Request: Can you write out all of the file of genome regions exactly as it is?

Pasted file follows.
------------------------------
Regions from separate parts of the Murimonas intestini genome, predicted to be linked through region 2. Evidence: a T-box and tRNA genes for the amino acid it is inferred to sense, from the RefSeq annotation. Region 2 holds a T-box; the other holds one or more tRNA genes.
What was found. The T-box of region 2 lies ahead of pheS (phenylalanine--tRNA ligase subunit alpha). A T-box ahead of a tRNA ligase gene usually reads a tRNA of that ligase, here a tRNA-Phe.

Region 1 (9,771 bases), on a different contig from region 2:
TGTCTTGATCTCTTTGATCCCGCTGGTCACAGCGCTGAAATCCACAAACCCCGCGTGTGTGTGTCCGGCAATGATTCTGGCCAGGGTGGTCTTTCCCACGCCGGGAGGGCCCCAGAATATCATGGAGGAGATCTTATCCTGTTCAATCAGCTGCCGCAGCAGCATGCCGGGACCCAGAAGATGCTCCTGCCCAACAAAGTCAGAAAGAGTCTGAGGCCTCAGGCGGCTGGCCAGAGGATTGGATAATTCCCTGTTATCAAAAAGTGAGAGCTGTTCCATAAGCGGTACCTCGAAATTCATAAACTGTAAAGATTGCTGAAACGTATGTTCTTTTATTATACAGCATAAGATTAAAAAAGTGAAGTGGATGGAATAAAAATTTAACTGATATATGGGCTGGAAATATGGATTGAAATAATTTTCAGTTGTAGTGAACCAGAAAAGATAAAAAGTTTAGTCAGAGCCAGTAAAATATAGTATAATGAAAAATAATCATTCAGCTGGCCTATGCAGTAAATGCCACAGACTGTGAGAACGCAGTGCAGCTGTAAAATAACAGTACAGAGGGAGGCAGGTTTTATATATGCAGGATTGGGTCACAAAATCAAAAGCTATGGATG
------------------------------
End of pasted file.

Regions from separate parts of the Murimonas intestini genome, predicted to be linked through region 2. Evidence: a T-box and tRNA genes for the amino acid it is inferred to sense, from the RefSeq annotation. Region 2 holds a T-box; the other holds one or more tRNA genes.
What was found. The T-box of region 2 lies ahead of pheS (phenylalanine--tRNA ligase subunit alpha). A T-box ahead of a tRNA ligase gene usually reads a tRNA of that ligase, here a tRNA-Phe.

Region 1 (9,771 bases), on a different contig from region 2:
TGTCTTGATCTCTTTGATCCCGCTGGTCACAGCGCTGAAATCCACAAACCCCGCGTGTGTGTGTCCGGCAATGATTCTGGCCAGGGTGGTCTTTCCCACGCCGGGAGGGCCCCAGAATATCATGGAGGAGATCTTATCCTGTTCAATCAGCTGCCGCAGCAGCATGCCGGGACCCAGAAGATGCTCCTGCCCAACAAAGTCAGAAAGAGTCTGAGGCCTCAGGCGGCTGGCCAGAGGATTGGATAATTCCCTGTTATCAAAAAGTGAGAGCTGTTCCATAAGCGGTACCTCGAAATTCATAAACTGTAAAGATTGCTGAAACGTATGTTCTTTTATTATACAGCATAAGATTAAAAAAGTGAAGTGGATGGAATAAAAATTTAACTGATATATGGGCTGGAAATATGGATTGAAATAATTTTCAGTTGTAGTGAACCAGAAAAGATAAAAAGTTTAGTCAGAGCCAGTAAAATATAGTATAATGAAAAATAATCATTCAGCTGGCCTATGCAGTAAATGCCACAGACTGTGAGAACGCAGTGCAGCTGTAAAATAACAGTACAGAGGGAGGCAGGTTTTATATATGCAGGATTGGGTCACAAAATCAAAAGCTATGGATG